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Introduction (2019)

Transcript By: Bryan Bishop

Tags: Security, Scalability

Category: Workshop

Introduction to DFA Workshop

We are an international conference that focuses on the latest development in software and its scalability in the bitcoin ecosystem. We have come here to Israel. We are running 5 days of events, including this current workshop. Over the next 4 days following today, we’re running Bitcoin Edge Dev++ workshop at Tel Aviv University for 2 days, and then Scaling Bitcoin for 2 days which is compromised of over 44 high tech sessions on complex scalability and security related topics in the bitcoin ecosystem, mainly for developers. There’s also a work in progress sessions. It’s 54 sessions over 4 days, a very high intensity program.

We’ve been asked to facilitate this workshop. This is the first instance of this workshop. It’s called Decentralized Financial Architecture for multistakeholders to discuss various regulatory aspects of the ecosystem. I personally represent the developer ecosystem here but bitcoin touches a lot of different fields, and one of the most important one is regulatory.

This workshop is running under Chatham House rules. However, if anybody wants to quote somebody, they can go and ask the person permission specifically. With that, I would like to introduce Aviv Zohar who is a professor at the Hebrew University of Jerulasem. He has been involved in bitcoin tech development and has also been on the ground in Israel with different regulatory bodies.

Introduction

Hi. I am Aviv Zohar. I am an academic and more on the technical side of bitcoin. I am a computer scientist. My own interest in events like this that have a mixed audience I suppose started when I started to think about how bitcoin and other cryptocurrencies are kind of stalled. We’ve seen several bubbles in some sense in bitcoin in particular. Each one of them hits some fundamental limit of system growth, maybe there’s not enough exchanges or there’s some technical aspect limitation that is reached.

However, in recent years one of the things we’ve been seeing quite a lot is that one of the major friction points for cryptocurrency growth is the regulatory aspect. A lot of the parsing and understanding needs to happen both on the regulatory side and also on the technical side of how these systems meet together. New world and old world systems, like traditional financial systems that have in place mechanisms to stop finance they don’t like, to get people to pay taxes, to stop people from funding political enemies, etc. We’re about to see how these things mesh together.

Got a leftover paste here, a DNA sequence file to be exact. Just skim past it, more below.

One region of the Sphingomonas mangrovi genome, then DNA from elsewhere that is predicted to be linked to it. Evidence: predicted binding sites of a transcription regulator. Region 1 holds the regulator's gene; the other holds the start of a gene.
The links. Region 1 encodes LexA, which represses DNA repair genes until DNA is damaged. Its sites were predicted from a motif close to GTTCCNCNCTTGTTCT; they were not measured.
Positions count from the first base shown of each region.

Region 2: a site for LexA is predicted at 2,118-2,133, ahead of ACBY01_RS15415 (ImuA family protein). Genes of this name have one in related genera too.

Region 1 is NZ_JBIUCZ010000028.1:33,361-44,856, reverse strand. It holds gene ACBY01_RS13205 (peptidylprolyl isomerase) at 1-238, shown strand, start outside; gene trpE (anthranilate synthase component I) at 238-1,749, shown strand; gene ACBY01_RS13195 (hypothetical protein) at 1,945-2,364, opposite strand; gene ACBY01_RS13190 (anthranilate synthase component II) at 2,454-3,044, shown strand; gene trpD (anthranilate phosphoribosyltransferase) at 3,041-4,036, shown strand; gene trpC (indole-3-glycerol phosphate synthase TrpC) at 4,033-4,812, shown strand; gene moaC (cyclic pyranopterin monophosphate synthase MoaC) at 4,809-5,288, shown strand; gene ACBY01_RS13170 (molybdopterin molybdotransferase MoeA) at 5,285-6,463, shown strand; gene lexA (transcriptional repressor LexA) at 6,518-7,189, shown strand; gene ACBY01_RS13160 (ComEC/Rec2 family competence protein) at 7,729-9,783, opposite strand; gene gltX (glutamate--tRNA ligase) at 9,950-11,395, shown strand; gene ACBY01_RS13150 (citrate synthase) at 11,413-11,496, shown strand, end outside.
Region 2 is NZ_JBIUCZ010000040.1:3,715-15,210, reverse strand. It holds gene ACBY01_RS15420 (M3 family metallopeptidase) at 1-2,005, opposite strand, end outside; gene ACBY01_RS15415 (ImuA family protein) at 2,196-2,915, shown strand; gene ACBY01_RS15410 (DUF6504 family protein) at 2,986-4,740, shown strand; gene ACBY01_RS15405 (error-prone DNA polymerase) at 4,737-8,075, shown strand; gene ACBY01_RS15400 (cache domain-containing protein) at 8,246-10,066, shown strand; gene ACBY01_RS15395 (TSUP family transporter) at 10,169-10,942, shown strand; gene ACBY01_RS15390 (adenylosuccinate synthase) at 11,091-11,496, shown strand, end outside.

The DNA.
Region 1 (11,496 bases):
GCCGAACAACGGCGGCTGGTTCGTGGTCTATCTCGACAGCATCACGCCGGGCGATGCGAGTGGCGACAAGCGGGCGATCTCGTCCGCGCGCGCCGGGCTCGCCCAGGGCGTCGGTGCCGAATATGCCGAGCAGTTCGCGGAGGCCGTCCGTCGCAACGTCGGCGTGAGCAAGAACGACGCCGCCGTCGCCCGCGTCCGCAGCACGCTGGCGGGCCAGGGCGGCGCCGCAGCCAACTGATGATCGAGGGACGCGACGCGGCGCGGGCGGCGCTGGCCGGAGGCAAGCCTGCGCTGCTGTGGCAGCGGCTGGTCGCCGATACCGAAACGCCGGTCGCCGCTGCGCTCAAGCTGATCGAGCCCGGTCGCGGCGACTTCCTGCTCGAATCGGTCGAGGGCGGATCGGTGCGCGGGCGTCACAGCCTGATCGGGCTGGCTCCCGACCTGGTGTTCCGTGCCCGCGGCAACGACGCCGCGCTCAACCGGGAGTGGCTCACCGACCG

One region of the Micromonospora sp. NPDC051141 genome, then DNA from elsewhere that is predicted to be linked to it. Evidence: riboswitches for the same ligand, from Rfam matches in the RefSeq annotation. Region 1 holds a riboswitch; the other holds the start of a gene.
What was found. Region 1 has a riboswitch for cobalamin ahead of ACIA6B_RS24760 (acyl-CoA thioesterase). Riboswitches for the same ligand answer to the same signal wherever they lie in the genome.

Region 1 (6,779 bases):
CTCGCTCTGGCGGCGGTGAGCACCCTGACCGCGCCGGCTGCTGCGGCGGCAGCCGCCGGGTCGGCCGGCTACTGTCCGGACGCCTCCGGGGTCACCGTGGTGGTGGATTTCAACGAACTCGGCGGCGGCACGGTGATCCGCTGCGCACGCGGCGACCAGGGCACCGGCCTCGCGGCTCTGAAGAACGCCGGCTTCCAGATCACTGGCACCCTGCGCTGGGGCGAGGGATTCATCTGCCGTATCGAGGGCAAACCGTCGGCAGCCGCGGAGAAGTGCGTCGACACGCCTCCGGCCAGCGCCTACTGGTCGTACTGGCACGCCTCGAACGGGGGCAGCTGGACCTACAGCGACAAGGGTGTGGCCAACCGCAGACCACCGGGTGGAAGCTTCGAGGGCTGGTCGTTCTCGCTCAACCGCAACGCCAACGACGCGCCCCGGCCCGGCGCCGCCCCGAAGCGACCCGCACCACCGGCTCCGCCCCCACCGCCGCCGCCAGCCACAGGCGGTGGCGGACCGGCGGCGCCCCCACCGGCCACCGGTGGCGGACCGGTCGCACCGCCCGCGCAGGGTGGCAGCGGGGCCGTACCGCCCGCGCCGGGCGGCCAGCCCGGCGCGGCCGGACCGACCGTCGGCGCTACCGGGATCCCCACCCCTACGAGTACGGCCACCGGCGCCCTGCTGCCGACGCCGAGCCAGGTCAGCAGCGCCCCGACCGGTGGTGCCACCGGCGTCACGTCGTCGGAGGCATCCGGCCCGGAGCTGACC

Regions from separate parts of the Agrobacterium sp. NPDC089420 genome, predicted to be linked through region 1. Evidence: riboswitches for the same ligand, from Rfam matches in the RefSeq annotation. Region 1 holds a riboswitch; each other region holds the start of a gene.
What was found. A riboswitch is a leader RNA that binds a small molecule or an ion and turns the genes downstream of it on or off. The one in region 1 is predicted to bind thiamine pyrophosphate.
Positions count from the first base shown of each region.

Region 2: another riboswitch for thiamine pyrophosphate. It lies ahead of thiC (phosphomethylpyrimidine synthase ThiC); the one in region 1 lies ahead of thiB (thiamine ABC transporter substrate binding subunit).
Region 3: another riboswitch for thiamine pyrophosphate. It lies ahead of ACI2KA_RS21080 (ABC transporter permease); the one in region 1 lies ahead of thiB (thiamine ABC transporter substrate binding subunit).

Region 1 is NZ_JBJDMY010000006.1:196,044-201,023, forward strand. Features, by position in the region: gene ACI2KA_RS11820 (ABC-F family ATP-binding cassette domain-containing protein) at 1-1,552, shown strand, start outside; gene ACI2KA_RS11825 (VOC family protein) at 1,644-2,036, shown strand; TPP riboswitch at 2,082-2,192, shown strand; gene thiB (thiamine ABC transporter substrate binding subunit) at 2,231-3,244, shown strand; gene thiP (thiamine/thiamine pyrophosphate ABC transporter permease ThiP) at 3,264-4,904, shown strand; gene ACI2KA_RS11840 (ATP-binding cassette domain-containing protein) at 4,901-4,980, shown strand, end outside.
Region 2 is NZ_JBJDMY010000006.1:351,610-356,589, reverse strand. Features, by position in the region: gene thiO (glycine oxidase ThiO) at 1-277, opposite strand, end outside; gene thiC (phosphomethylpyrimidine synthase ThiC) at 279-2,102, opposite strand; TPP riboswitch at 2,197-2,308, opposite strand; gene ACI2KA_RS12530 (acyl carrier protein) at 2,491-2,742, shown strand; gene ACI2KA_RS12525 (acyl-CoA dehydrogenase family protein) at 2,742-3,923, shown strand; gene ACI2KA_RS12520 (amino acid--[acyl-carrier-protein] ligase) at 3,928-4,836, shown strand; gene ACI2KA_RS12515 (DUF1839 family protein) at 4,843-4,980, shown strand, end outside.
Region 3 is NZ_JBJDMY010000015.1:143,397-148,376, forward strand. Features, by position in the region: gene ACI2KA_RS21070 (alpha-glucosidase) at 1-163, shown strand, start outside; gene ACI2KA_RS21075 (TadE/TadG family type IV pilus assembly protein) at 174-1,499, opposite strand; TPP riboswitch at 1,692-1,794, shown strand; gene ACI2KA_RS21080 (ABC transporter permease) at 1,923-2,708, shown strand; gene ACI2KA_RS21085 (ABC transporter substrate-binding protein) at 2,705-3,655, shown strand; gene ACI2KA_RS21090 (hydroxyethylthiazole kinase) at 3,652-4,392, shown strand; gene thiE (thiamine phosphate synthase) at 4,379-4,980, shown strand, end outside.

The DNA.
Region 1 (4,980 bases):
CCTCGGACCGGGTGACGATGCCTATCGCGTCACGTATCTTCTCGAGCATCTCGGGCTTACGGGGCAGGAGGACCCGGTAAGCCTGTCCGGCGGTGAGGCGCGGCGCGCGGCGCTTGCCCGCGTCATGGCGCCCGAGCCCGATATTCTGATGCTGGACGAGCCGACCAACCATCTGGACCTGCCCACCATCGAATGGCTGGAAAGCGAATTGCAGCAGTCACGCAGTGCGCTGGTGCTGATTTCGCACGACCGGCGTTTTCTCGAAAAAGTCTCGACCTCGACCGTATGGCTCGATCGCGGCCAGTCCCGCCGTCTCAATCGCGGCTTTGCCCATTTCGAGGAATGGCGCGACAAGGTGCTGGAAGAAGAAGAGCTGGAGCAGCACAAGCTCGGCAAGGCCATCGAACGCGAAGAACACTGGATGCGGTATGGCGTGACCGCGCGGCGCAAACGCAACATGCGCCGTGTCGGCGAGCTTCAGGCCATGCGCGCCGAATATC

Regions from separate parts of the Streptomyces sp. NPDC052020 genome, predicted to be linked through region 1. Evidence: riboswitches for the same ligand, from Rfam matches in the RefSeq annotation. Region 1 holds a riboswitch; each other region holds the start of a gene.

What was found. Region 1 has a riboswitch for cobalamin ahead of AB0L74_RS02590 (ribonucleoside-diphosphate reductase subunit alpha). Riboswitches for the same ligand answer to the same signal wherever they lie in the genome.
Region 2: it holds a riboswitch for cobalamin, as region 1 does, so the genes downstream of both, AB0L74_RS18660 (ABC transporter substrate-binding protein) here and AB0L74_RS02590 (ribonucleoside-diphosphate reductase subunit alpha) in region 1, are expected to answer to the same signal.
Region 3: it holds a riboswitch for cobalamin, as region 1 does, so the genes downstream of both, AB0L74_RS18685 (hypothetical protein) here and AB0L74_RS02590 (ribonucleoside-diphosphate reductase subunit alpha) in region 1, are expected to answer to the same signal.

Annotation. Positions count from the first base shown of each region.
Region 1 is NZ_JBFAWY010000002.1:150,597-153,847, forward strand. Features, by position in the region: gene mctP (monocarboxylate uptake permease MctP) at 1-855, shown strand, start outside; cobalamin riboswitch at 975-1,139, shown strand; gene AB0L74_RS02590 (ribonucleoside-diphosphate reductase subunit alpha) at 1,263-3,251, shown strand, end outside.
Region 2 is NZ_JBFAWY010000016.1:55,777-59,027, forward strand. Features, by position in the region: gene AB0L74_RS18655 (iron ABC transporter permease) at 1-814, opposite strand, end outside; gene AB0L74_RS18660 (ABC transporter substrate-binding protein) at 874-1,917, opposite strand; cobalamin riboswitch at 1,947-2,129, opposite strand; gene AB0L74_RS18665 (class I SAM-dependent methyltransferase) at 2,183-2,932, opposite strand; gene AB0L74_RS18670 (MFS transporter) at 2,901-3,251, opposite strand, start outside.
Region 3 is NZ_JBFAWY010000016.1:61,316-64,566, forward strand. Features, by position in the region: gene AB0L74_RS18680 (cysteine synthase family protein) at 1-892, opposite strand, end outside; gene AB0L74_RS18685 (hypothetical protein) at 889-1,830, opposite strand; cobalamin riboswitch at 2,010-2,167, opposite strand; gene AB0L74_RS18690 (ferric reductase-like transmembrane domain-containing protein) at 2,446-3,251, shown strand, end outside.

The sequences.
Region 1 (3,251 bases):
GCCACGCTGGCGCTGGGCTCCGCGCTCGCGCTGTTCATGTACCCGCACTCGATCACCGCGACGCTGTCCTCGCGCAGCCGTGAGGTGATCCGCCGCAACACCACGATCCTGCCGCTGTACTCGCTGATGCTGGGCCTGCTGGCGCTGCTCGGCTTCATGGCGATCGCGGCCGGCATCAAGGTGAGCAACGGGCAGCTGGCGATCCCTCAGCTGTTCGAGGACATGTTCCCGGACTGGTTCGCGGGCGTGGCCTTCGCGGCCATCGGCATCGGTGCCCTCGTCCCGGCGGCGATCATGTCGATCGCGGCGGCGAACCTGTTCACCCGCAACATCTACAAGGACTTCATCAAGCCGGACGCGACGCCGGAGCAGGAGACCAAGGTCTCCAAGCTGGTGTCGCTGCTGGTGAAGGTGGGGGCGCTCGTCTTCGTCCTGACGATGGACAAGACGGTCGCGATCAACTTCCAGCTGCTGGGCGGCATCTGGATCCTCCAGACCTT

I think the most exciting thing about events like this is the mixture of people in the room, like technical people on the ground doing things in cryptocurrency, but also regulators who are trying to figure out how to enable new technology and not kill it but still maintain their permission on protecting the public from risks and protecting the economy from systemic risks. I hope we have a productive day.

We’re going to start with talks that will set the tone. We will review all of the challenges and all of the things we’re facing. I think we’re going to reach what I consider a very interesting part of the day where after lunch we will have some roundtables to discuss… I hope we’re able to generate really interesting discussions. Usually when you take people from different spheres into a room, you usually win and get a very interesting discussion.

I’d like to give a lot of thanks to Anton Yemelyanov for organizing this and facilitating all of the week ahead of us. There are many other people working on logistics. Everything is working seamlessly because they’ve been here for 2 weeks running around to do setup. I’d also like to thank all the speakers that are going to be here. They are the ones who really initiated the event.